Trump admin delays spark fear for family planning groups over funding

The Trump administration is running months behind in supplying basic information on how organizations that provide birth control and other reproductive health services to low-income women and families can apply for federal family planning grants, raising new uncertainties over the program.

The delays at the Health and Human Services Department (HHS) are putting additional stress on organizations that depend on funding through Title X, a nearly 50-year-old program focused solely on family planning grants.

{mosads}Some of the groups have grants expiring on March 31 and are developing contingency plans in case of a funding lapse.

“The reality is that all of the networks are going to start thinking about how and when to shut down services or minimize services if there is a lapse of funding, and thinking of what other patchwork of services they can put together to help people if HHS has not followed through in a timely manner,” said Jessica Marcella, vice president of advocacy and communications for the National Family Planning & Reproductive Health Association.

Both supporters and critics of the program have expected for months that the administration would make changes to Title X — potentially through a funding announcement — that could include restrictions for providers that offer abortions or limit what services the funding can be used for.

It’s an attractive alternative for anti-abortion groups who are frustrated with the GOP Congress for failing to defund Planned Parenthood and are now looking to the administration to make changes.

President Trump has made abortion a key part of his presidency, with his administration taking several actions over the past year that have been praised by anti-abortion groups. Trump on Friday will address the March for Life, an annual march against abortion in Washington, D.C.

In the past, organizations that were awarded Title X funding learned about possible grants in November. The fact that it is mid-January and they have yet to receive any information about program requirements is a significant break from the protocol in previous administrations.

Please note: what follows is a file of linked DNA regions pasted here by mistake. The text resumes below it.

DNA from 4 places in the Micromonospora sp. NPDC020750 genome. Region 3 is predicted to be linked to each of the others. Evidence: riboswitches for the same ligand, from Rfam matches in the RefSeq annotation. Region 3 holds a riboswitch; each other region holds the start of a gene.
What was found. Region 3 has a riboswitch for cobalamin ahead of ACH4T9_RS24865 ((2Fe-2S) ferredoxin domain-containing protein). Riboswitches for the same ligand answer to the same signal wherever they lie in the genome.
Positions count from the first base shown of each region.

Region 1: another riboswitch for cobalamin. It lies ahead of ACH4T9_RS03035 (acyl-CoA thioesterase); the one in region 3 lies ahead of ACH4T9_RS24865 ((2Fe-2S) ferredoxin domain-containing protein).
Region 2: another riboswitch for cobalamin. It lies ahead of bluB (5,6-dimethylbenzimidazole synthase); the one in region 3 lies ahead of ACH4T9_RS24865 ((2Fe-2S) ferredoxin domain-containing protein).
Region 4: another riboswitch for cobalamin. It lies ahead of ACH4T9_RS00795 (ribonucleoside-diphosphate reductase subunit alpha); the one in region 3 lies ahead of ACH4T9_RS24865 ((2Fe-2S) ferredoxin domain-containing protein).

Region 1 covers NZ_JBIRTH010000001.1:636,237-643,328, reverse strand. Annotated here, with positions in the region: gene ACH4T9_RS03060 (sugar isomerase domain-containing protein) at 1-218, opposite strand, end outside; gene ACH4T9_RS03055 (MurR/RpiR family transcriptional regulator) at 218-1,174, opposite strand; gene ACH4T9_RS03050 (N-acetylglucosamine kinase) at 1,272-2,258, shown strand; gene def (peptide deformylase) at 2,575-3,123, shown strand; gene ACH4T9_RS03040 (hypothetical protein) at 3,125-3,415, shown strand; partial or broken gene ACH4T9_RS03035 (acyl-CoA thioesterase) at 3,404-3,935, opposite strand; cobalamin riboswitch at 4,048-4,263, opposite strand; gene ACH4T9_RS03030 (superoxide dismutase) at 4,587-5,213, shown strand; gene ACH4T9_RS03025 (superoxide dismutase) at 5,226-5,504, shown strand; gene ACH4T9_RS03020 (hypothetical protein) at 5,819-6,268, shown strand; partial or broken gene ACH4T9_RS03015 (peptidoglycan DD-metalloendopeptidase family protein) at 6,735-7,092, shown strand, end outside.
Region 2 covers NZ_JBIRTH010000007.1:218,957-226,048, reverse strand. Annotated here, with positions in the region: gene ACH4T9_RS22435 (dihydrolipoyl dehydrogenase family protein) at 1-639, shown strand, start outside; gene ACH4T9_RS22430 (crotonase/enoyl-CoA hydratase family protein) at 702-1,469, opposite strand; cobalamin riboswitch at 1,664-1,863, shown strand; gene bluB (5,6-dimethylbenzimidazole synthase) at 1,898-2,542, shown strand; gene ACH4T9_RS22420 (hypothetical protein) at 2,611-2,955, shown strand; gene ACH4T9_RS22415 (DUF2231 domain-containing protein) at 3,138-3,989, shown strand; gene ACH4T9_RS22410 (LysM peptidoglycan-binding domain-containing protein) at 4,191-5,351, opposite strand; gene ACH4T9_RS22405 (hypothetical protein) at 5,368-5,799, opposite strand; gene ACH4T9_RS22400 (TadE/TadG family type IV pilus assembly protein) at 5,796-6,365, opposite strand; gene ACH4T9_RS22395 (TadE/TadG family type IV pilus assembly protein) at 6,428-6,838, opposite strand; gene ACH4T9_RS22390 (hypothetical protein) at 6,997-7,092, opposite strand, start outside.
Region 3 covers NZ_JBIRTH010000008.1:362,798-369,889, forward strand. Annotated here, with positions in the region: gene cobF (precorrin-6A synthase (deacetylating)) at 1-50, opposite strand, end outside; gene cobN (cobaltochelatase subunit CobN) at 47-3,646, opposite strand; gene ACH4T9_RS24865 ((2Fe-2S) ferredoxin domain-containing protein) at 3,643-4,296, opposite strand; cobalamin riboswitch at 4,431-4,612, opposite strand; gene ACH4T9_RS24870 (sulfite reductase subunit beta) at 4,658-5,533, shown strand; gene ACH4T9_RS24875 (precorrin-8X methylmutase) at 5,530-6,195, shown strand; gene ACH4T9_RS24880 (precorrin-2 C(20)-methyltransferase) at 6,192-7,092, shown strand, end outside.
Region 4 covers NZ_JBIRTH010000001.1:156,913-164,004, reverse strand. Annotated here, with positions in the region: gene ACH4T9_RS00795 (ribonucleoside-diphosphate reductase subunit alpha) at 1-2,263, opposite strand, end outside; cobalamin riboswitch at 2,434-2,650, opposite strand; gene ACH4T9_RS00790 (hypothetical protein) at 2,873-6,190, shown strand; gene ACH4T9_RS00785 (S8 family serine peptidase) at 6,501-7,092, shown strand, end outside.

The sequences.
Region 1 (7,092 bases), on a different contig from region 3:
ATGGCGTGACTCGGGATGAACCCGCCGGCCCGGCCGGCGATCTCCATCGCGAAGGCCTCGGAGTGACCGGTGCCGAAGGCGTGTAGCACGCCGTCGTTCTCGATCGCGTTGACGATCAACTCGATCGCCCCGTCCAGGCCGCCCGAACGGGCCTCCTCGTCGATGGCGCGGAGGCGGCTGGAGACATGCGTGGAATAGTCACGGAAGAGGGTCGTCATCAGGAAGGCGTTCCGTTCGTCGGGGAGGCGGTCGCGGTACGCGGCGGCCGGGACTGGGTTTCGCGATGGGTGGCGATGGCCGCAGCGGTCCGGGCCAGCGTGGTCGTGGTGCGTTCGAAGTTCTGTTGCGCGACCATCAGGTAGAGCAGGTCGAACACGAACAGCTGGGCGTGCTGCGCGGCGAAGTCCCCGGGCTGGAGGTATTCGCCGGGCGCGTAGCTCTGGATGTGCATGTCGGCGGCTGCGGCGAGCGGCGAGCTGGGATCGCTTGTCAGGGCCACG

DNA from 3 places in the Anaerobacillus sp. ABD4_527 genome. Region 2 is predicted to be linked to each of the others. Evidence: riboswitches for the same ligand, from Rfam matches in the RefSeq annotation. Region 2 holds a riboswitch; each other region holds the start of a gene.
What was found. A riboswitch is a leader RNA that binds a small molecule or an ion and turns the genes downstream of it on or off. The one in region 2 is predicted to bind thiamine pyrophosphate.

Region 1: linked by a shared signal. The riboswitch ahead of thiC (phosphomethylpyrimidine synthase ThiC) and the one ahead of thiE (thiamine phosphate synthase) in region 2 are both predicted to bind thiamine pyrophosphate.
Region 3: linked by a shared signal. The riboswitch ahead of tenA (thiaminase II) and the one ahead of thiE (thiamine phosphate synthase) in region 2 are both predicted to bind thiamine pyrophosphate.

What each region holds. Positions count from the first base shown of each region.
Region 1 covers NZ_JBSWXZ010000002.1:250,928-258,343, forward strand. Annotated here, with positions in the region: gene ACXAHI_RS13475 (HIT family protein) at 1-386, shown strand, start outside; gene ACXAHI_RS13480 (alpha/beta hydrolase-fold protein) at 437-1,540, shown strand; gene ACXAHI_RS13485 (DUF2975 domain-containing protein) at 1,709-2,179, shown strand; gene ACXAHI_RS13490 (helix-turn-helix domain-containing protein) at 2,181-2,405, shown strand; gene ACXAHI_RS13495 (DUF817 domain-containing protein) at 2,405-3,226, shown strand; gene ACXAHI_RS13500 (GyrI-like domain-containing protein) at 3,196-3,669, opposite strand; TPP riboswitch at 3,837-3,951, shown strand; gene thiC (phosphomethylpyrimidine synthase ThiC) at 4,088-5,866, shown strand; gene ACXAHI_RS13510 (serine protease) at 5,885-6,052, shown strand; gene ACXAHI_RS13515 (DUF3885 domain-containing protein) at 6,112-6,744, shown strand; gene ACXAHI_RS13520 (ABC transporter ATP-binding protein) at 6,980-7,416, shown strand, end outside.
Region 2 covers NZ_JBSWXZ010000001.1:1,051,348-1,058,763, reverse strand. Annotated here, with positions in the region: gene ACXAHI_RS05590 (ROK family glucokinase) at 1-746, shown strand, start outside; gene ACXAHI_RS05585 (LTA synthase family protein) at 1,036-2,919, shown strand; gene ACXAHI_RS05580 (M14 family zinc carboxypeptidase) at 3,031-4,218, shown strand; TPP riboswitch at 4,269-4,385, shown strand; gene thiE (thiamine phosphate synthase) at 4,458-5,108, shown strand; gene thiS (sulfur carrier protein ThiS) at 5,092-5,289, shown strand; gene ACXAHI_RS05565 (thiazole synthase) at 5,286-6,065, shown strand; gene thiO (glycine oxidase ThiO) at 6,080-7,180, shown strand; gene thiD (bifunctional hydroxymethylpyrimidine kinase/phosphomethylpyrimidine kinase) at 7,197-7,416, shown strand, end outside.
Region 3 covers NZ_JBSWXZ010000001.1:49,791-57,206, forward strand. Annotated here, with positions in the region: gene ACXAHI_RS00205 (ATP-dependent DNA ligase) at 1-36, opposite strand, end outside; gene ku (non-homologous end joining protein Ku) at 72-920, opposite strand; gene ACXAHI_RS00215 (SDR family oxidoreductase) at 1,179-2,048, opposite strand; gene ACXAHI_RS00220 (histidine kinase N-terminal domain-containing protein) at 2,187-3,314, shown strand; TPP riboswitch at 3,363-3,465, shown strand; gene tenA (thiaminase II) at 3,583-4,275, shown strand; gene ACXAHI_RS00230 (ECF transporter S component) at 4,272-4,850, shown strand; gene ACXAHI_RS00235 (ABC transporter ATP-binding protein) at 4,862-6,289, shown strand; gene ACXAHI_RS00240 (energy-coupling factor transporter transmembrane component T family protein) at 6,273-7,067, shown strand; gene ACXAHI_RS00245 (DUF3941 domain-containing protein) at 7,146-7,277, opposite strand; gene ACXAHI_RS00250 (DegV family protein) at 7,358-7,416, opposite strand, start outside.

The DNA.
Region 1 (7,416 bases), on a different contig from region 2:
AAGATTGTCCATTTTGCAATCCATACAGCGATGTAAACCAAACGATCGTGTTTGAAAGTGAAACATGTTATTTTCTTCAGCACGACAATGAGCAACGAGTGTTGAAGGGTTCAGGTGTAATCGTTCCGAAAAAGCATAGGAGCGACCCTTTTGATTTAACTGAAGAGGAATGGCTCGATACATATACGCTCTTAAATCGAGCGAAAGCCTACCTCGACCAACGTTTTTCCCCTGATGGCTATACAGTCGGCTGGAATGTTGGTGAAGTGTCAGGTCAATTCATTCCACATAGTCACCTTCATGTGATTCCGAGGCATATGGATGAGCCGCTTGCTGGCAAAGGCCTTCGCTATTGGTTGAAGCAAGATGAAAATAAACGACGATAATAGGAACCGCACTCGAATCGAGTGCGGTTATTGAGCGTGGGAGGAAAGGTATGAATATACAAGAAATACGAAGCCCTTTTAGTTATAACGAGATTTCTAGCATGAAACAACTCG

A notice posted in October by the Office of the Assistant Secretary for Health estimated the announcement would be sent in November, with an application deadline of Jan. 3 and grants starting April 1.

An HHS spokesperson did not specify when the information would be available when asked by The Hill in November and January, only stating that the agency expects to release it in “ample time to make awards in the fiscal year and to ensure a timely distribution of service grants across the nation.”

Family planning providers are anxious about a funding lapse. There are about 70 days before the grants expire for some recipients, and organizations in the past have typically been given 60 to 90 days to apply for more funding. HHS also needs time to review and approve applications.

“We are concerned about the disruption of services. Family planning is a time-sensitive service, and when you need to get birth control, it’s pretty important to be able to get that when you need it,” said Julie Rabinovitz, president and CEO of Essential Access Health in California, the largest family planning grantee in the U.S.

The uncertainty can put stress on providers who rely on the funding, which totals about $286 million annually.

“We are getting a lot of calls from our health centers asking, do we know what’s going on, do we know when that funding is coming up,” Rabinovitz said.

“It’s very hard for them to do their planning when they don’t know if the funding will continue after March 31.”

Some worry about the potential impact on staffing levels.

“It puts pressure on those clinics who are delivering services. It makes them nervous about if they can hold on to staff,” said Kristin Adams, president and CEO of the Indiana Family Health Council, which funds 32 clinics across the state

“Staff start feeling like there’s going to be no funding or delayed funding. Are they going to get paid? Now we’re talking about people’s livelihood. And if we don’t have staff, we don’t see patients.”

Complicating matters more is the abrupt departure of the HHS official who ran the program.

Teresa Manning, a former lobbyist for the National Right to Life Committee who oversaw Title X as the deputy assistant secretary of the Office of Population Affairs, resigned Friday. It’s not clear if her departure is related to the delay of the program, and HHS officials did not reply to request for comment about her exit.

Several anti-abortion advocates have been hired at HHS, including Valerie Huber, a former National Right to Life lobbyist who will fill Manning’s position for the time being.

While Title X has been somewhat of a political football over the years, with Republican and Democratic presidents making changes to the program after taking office, observers say these delays are unprecedented.

“I’ve been working here for 30 years, and since I came here, Title X has always been something we worry about,” said Susan Yolen, vice president of public policy and advocacy for Planned Parenthood of Southern New England.

“I don’t think it’s ever been quite this bad, where we’re on pins and needles not knowing if the grant is even coming out.”

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